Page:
Yesterday I went to see a headmaster of a school who ordered some copies of our book 'Remember Me' to tell him the shipment will arrive next week.

He was with a senior school inspector and a senior teacher. I asked them to Google the PNG Attitude blog and see what's happening there.

I also mentioned how important it was for schools in Enga to have PNG aurthored books in their school libraries.

I mean to send titles and costs of all the Crocodile book entries this year to all the schools in Enga. I am also going to order some books to sample them myself like 'The Resonance of my Thoughts' by Francis Nii, 'The Musing of an Assistant Pig Keeper' by Michael Dom, 'Man of Calibre' by Baka Bina and 'Brokenville' by Leonard Roka.

We as writers need to support each other, sample each other's work and move forward.

Keith Jackson

There's no doubt the Crocodile Prize is a slog - a hard slog but a good slog. You'd think after five years such a worthwhile initiative might have drilled down some strong roots. But our old Croc has yet to do that as it lumbers forward.

There will be a Prize in 2016. But it will be modified in its administration to displace more of the burden to PNG. This will include an expectation that four or five other regions will emulate the bold and successful establishment of the Simbu Writers Association by forming their own groups.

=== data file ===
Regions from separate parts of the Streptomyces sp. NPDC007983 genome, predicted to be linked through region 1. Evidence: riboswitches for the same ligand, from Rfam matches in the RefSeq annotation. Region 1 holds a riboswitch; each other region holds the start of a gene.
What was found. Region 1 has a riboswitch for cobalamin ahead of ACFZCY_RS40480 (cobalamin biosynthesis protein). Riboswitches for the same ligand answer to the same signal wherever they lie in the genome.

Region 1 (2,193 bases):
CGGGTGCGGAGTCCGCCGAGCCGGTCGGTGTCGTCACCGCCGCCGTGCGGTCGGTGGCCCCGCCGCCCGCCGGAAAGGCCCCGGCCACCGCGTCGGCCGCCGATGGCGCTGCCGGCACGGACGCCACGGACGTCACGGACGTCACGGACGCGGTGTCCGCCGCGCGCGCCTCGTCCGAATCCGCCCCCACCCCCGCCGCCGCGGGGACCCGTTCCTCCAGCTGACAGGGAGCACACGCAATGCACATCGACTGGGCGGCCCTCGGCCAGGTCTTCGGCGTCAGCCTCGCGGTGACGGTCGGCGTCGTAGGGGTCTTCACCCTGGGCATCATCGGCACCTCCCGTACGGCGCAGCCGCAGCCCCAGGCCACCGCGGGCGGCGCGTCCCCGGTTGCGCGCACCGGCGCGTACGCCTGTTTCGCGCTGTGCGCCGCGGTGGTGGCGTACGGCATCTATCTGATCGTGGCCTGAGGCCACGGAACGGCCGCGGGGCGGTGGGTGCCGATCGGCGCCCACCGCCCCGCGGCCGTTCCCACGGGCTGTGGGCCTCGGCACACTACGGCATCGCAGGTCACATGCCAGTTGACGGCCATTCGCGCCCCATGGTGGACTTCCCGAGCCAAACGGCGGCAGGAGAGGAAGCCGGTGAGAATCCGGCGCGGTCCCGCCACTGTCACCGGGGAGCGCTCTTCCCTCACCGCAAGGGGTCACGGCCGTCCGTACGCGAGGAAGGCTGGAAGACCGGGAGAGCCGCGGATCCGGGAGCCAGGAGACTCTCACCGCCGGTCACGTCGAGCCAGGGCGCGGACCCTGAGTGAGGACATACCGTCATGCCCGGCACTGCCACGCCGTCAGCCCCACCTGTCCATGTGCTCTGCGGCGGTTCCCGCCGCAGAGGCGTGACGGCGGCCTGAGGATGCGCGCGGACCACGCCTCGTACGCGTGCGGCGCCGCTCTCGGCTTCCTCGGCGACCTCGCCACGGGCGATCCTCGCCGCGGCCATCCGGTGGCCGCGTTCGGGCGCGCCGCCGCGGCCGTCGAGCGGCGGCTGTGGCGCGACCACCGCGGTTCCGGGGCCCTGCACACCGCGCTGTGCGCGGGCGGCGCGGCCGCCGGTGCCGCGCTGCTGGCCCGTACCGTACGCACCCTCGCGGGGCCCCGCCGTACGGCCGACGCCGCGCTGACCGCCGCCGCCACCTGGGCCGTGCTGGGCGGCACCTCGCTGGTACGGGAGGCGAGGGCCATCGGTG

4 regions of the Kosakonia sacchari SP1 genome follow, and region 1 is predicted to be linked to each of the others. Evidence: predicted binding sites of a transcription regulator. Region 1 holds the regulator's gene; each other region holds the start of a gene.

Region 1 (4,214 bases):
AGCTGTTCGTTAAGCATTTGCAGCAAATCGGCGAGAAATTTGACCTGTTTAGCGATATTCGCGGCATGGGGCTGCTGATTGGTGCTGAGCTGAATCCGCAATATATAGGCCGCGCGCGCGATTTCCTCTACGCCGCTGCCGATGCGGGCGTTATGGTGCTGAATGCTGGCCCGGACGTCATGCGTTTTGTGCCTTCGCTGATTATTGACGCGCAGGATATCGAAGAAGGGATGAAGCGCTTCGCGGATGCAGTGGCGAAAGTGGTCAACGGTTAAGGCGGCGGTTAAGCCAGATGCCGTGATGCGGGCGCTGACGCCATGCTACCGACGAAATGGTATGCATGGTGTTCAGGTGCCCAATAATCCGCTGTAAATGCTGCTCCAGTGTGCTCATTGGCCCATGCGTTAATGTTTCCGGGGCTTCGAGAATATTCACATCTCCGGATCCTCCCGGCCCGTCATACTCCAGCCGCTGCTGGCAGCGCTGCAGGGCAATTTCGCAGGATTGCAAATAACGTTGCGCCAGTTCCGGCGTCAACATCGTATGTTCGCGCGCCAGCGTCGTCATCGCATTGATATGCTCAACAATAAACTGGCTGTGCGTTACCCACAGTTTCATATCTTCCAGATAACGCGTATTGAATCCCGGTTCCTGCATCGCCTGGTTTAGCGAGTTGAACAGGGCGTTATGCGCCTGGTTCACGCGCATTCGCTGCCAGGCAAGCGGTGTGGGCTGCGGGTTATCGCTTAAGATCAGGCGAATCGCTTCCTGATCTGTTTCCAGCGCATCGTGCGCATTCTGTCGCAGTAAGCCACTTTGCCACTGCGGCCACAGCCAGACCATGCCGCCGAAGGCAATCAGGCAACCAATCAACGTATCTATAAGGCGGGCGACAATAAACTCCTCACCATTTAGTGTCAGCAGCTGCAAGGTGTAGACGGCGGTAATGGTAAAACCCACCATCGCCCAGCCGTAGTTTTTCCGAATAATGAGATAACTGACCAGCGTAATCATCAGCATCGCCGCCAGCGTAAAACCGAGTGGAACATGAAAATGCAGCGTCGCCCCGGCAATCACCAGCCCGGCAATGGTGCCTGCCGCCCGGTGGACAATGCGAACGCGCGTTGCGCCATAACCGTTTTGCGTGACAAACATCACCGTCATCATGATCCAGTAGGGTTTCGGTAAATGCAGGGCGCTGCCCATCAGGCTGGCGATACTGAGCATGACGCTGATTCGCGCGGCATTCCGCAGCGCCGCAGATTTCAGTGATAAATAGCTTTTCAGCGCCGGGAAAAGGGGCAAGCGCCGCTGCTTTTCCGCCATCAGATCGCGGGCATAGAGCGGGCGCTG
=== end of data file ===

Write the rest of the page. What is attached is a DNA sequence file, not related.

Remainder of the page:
The formation of strong regional writers groups will ensure the sustainability of the Prize and the many benefits it brings - recognition, reward, mentoring, training, publication, comradeship....

The SWA is not only about writers and writing but about education, project management, development, literacy and national and provincial pride.

If by 2017, there has been no significant progress to shape an effective PNG-run Crocodile Prize, I would be pessimistic that it will continue in its present form or at all.

This would be a great shame and a poor reflection on the institution-building capacity of PNG.

Phil Fitzpatrick

So you guys reckon it's been a worthwhile effort but if it fades away life will go on.

That is such a typical PNG attitude!

I'll be interested in what other readers think.

Jimmy Drekore

Phil, yes we've travelled down that path and the odds are savagely true.

There are enthusiastic writers and equally talkers, however the amount of interest the Crocodile Prize has generated is astounding.

But the brutal question is who will lead after Phil and Keith?

May I also ask this question, who is willing to host the 2016 Crocodile Prize awards event?

Daniel Ipan Kumbon

I like reading Readers Digest, it carries some enduring stories.

Somebody will one day be motivated with the Crocodile Prize anthologies.

Yes I agree with Robin; 'The Crocodile Prize is "seed sown in soil". It is not wasted effort, Phil.

Life is not smooth, we stumble and fall, pick ourselves up again and move forward again. And it goes on. It has always been going on.

Robin Lillicrapp

It is probably better to view the efforts contributed to the Croc Prize initiative as "seed sown in soil."

Some will perish for want of the soil being infertile, and some will flourish for having fallen in fertile ground.

Either way, if or when the project reaches a terminal point, the work will have been done to instill in a generation of writers and readers a conscious awareness of literary potential otherwise denied them.

Out of that particular seed bed will arise the next generation of communicators.

Fear not, but in everything done till date, give thanks.